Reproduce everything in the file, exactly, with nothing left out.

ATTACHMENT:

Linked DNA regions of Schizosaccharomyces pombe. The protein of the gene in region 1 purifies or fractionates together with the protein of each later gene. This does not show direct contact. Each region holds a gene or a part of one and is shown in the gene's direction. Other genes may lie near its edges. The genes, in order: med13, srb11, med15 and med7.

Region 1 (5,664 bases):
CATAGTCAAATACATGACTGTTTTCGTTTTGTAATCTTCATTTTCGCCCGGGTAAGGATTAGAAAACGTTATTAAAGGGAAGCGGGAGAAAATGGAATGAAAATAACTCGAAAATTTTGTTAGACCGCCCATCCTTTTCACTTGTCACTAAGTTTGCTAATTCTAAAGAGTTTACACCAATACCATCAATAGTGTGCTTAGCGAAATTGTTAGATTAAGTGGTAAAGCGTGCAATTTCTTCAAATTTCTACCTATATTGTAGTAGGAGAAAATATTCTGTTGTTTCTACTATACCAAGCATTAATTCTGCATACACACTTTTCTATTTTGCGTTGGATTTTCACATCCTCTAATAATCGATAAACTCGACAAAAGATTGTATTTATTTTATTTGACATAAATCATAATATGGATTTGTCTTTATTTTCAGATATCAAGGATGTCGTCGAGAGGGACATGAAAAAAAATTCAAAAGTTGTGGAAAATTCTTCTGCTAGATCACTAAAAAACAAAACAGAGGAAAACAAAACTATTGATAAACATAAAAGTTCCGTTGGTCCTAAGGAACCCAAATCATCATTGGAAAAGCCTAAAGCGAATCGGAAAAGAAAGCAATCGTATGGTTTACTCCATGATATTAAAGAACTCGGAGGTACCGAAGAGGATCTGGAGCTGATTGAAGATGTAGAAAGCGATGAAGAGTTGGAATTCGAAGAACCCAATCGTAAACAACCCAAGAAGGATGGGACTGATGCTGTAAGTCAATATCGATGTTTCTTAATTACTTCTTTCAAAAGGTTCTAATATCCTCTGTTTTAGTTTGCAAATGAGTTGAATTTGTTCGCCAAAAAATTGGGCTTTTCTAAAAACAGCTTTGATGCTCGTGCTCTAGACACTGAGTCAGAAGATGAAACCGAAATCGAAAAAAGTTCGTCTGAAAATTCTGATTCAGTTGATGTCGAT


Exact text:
Linked DNA regions of Schizosaccharomyces pombe. The protein of the gene in region 1 purifies or fractionates together with the protein of each later gene. This does not show direct contact. Each region holds a gene or a part of one and is shown in the gene's direction. Other genes may lie near its edges. The genes, in order: med13, srb11, med15 and med7.

Region 1 (5,664 bases):
CATAGTCAAATACATGACTGTTTTCGTTTTGTAATCTTCATTTTCGCCCGGGTAAGGATTAGAAAACGTTATTAAAGGGAAGCGGGAGAAAATGGAATGAAAATAACTCGAAAATTTTGTTAGACCGCCCATCCTTTTCACTTGTCACTAAGTTTGCTAATTCTAAAGAGTTTACACCAATACCATCAATAGTGTGCTTAGCGAAATTGTTAGATTAAGTGGTAAAGCGTGCAATTTCTTCAAATTTCTACCTATATTGTAGTAGGAGAAAATATTCTGTTGTTTCTACTATACCAAGCATTAATTCTGCATACACACTTTTCTATTTTGCGTTGGATTTTCACATCCTCTAATAATCGATAAACTCGACAAAAGATTGTATTTATTTTATTTGACATAAATCATAATATGGATTTGTCTTTATTTTCAGATATCAAGGATGTCGTCGAGAGGGACATGAAAAAAAATTCAAAAGTTGTGGAAAATTCTTCTGCTAGATCACTAAAAAACAAAACAGAGGAAAACAAAACTATTGATAAACATAAAAGTTCCGTTGGTCCTAAGGAACCCAAATCATCATTGGAAAAGCCTAAAGCGAATCGGAAAAGAAAGCAATCGTATGGTTTACTCCATGATATTAAAGAACTCGGAGGTACCGAAGAGGATCTGGAGCTGATTGAAGATGTAGAAAGCGATGAAGAGTTGGAATTCGAAGAACCCAATCGTAAACAACCCAAGAAGGATGGGACTGATGCTGTAAGTCAATATCGATGTTTCTTAATTACTTCTTTCAAAAGGTTCTAATATCCTCTGTTTTAGTTTGCAAATGAGTTGAATTTGTTCGCCAAAAAATTGGGCTTTTCTAAAAACAGCTTTGATGCTCGTGCTCTAGACACTGAGTCAGAAGATGAAACCGAAATCGAAAAAAGTTCGTCTGAAAATTCTGATTCAGTTGATGTCGAT